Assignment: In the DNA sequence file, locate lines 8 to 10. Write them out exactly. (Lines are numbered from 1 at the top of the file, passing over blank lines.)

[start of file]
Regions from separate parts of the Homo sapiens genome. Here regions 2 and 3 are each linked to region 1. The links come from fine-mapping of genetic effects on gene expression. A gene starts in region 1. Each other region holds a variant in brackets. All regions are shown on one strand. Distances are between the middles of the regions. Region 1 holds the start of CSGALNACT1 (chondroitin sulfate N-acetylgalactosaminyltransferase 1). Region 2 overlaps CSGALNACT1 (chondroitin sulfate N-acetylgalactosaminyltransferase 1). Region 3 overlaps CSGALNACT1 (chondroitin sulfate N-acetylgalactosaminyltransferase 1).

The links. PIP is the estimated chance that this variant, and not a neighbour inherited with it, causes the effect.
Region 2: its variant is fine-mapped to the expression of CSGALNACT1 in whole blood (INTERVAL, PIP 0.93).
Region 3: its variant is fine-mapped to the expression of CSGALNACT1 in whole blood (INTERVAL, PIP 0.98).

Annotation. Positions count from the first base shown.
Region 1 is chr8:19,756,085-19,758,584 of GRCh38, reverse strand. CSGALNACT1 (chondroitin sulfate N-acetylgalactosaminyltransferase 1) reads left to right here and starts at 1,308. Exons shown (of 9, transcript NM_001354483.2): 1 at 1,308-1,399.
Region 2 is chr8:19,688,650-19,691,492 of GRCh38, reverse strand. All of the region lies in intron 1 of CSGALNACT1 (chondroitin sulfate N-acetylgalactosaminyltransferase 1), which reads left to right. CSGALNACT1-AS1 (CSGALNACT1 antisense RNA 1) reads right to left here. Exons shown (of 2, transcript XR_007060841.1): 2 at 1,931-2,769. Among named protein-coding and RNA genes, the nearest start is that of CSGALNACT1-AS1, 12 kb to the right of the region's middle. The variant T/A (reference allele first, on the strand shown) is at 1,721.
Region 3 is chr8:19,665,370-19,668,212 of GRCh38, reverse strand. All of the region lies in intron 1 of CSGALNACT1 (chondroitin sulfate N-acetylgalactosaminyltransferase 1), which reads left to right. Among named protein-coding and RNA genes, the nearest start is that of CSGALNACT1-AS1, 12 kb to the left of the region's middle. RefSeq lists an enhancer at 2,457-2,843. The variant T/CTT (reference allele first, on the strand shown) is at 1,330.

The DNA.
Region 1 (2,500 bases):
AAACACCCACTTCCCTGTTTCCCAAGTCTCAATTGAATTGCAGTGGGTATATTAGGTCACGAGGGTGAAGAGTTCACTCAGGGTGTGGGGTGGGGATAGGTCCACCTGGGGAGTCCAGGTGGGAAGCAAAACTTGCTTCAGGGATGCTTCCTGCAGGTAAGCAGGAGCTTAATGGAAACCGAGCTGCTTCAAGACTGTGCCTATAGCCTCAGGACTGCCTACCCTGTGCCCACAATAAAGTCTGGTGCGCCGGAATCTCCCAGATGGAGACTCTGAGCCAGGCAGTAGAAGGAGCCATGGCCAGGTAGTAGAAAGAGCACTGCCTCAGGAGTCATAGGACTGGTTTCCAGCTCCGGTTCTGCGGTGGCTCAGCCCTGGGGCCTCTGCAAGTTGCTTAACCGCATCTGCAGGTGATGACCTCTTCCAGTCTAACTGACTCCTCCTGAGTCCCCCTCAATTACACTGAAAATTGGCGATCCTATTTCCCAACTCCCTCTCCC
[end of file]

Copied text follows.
Region 3 is chr8:19,665,370-19,668,212 of GRCh38, reverse strand. All of the region lies in intron 1 of CSGALNACT1 (chondroitin sulfate N-acetylgalactosaminyltransferase 1), which reads left to right. Among named protein-coding and RNA genes, the nearest start is that of CSGALNACT1-AS1, 12 kb to the left of the region's middle. RefSeq lists an enhancer at 2,457-2,843. The variant T/CTT (reference allele first, on the strand shown) is at 1,330.

The DNA.
Region 1 (2,500 bases):